INDIANAPOLIS – As a press conference with Fernando Alonso and Conor Daly began Friday evening in the Indianapolis Motor Speedway media center, Marco Andretti called Daly’s phone via FaceTime.
Smiling widely, Alonso grabbed the phone from Daly, turned it so Andretti was facing reporters and asked him if he’d like to say a few words.
Andretti paused. “I’ve got to go, guys,” he said before hanging up.
The playful interaction illustrated how the mood surrounding Alonso and his McLaren Racing team changed dramatically during a short period of time. On Wednesday, he crashed during practice for the 103rd Indianapolis 500 presented by Gainbridge. On Thursday, he didn’t make it back on track as the team’s crew prepared a backup car and replaced the damaged engine from the crashed car.
On Friday, though, Alonso returned to the fickle 2.5-mile oval and showed some speed and comfort during the final practice before Saturday’s opening day of qualifying.
“It was a positive day for us,” Alonso said. “We were able to put the car on track and try different directions on the setup and learn a little bit about the track and the day. Obviously, the (engine turbocharger) boost was up today, so the speeds were higher, and it was more a (qualifying) preparation than race setups. We had a lot of new tires (not used) from the last couple of days, so we were able to do a lot of runs, and hopefully that information will give us … a little bit of confidence into qualifying.”
Near the end of Friday’s session, Alonso posted his fastest lap of the week in the No. 66 McLaren Racing Chevrolet – 229.328 mph – good for 24th on the day’s speed chart. It came with help from a tow, however, and Alonso’s best lap without a tow – 226.869 mph – ranked 30th among the 36 drivers vying for a place on the 33-car grid for the start of the May 26 race.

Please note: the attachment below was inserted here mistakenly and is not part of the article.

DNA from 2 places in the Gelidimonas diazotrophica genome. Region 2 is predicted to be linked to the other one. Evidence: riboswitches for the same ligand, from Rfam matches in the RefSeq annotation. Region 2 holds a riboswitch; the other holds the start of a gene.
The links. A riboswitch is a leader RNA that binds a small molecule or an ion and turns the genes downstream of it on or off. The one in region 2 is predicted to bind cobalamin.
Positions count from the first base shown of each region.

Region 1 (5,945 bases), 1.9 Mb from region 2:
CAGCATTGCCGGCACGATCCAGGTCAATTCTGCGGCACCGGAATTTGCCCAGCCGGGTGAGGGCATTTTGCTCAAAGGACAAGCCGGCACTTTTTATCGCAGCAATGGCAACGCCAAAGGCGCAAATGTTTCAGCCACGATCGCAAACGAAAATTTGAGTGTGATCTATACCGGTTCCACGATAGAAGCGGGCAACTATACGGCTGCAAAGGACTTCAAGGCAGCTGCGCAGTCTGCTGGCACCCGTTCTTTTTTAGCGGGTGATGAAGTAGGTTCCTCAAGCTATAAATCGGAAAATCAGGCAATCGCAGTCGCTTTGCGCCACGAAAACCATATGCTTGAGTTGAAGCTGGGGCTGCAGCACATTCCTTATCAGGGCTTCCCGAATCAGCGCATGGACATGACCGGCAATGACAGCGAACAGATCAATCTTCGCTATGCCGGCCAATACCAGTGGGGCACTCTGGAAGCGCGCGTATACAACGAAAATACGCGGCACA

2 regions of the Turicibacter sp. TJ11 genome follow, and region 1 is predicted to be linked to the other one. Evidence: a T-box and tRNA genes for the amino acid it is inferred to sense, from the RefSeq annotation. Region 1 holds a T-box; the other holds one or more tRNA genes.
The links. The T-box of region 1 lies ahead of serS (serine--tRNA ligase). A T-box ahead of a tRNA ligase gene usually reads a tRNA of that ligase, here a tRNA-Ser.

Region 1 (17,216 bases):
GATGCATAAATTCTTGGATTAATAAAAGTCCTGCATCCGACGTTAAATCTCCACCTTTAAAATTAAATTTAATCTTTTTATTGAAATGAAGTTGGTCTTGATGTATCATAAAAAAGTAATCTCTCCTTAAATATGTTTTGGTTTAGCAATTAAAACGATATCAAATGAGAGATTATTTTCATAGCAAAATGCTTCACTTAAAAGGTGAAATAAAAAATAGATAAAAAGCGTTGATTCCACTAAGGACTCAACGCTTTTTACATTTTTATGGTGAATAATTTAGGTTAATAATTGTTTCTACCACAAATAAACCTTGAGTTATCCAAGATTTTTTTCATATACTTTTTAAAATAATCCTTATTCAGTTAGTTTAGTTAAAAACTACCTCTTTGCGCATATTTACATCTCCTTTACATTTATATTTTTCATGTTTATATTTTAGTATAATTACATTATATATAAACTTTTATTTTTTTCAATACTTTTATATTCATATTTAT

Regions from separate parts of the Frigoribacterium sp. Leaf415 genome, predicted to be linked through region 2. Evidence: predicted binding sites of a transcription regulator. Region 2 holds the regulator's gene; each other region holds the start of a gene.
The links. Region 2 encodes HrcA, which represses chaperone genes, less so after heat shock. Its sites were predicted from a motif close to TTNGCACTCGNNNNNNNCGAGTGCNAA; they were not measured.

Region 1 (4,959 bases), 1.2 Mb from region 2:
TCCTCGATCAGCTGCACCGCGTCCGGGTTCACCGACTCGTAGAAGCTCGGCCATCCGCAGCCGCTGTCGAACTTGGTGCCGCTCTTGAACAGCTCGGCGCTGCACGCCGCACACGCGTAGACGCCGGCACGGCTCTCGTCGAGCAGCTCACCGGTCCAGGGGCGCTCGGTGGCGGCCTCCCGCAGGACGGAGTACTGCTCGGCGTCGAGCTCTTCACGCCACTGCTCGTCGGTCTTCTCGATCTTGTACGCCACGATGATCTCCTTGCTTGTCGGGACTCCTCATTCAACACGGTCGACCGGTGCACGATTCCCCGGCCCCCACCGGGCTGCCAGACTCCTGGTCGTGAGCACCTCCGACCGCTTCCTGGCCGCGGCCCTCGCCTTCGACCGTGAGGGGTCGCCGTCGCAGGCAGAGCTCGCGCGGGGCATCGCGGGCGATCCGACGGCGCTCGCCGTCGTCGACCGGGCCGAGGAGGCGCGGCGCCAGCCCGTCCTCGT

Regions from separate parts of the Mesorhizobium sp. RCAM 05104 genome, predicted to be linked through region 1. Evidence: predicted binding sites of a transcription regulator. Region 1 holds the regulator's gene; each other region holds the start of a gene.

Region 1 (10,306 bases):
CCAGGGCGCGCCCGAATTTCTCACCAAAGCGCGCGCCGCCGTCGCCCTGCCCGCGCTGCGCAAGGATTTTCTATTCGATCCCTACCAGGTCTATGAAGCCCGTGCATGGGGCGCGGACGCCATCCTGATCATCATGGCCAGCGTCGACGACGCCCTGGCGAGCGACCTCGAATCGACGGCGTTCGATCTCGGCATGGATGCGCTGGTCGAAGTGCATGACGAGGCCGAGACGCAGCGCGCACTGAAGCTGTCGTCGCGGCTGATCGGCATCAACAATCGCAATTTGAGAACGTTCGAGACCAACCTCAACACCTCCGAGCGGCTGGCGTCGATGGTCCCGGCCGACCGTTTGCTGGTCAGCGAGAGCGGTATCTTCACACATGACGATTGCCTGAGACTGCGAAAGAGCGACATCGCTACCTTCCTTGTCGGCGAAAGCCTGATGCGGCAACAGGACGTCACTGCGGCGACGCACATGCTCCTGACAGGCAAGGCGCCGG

While relieved and buoyed by the competitive speed with a tow, Alonso admitted he was concerned about qualifying.
“I am (worried),” he said. “But it’s the same for everyone. ... I think the (qualifying draw) order and when you will do the run is going to be a big factor if it's a hot day.
“There is nothing guaranteed, but I think it's the same for everyone. We saw also last year that surprises can happen, and hopefully tomorrow we are a good surprise and not a bad surprise.”
Alonso drew the 20th spot in the qualifying order when backup entries are eliminated from consideration. Daly, who had the fastest lap Friday – 231.704 mph – drew the No. 1 spot in the No. 25 United States Air Force Honda for Andretti Autosport. Qualifying begins Saturday at 11 a.m. ET (11 a.m.-5 p.m. on INDYCAR Pass on NBC Sports Gold, 5-6 p.m. on NBCSN). Earlier qualifying attempts will likely take place before the track heats up and speeds fall off.
In the meantime, McLaren engineers and crew members continue their step-by-step process to find more speed.
“We've been going through everything together, the whole team," said Gil de Ferran, McLaren Racing's sporting director. "... There's a lot of guys with experience (but) as a crew we're very new together. And obviously we have to step through things very calmly, very slowly in a very determined manner, and today was actually all about that.”
While 12 drivers topped 230 mph with Friday’s added boost, only one – Ed Jones – did it without a tow. If Alonso expects to make it into the Fast Nine Shootout, he’ll need to make substantial gains at the last minute.
For Alonso, Friday’s return was more about finding stability than it was about finding speed.
“It was more about setup of the car, not necessarily on the trimming or on the aerodynamic side,” he said. “Also, sometimes you can solve all the problems on the mechanical side. Once you are happy with the car, maybe you start trimming a little bit more. We worked a lot on the mechanical grip, and we found a better direction through the day than when we started. We need to look through the data tonight and hopefully have an even better starting point tomorrow. There is only one shot, so let's try to make it right.”
As de Ferran said shortly after Alonso’s crash Wednesday, the team is putting one foot in front of the other, methodically recovering and preparing.
“We had a nice clean day, as Fernando said,” de Ferran said Friday. “We had a lot of tires (to use). We were working through changes in the setup and slowly trying to trim out the car towards the latter half of the day. But I think in the situation we find ourselves, it's important to stay calm and continue to improve the car little by little.”
Three 30-minute practice sessions – the first two with the field split in halves, the last one with all cars – will begin at 8 a.m. Saturday and will stream on INDYCAR Pass.
In Saturday’s qualifying session, drivers will compete for one of 30 locked-in starting positions and a spot in Sunday’s Fast Nine Shootout, which determines the starting order for the first three rows for the Indy 500.
Sunday’s qualifying session has the Last Row Shootout for the final three grid spots and the Fast Nine Shootout, with NBC airing it all live starting at noon. NBCSN takes over at 3 p.m. to telecast an expected lively practice for the 33 qualifiers.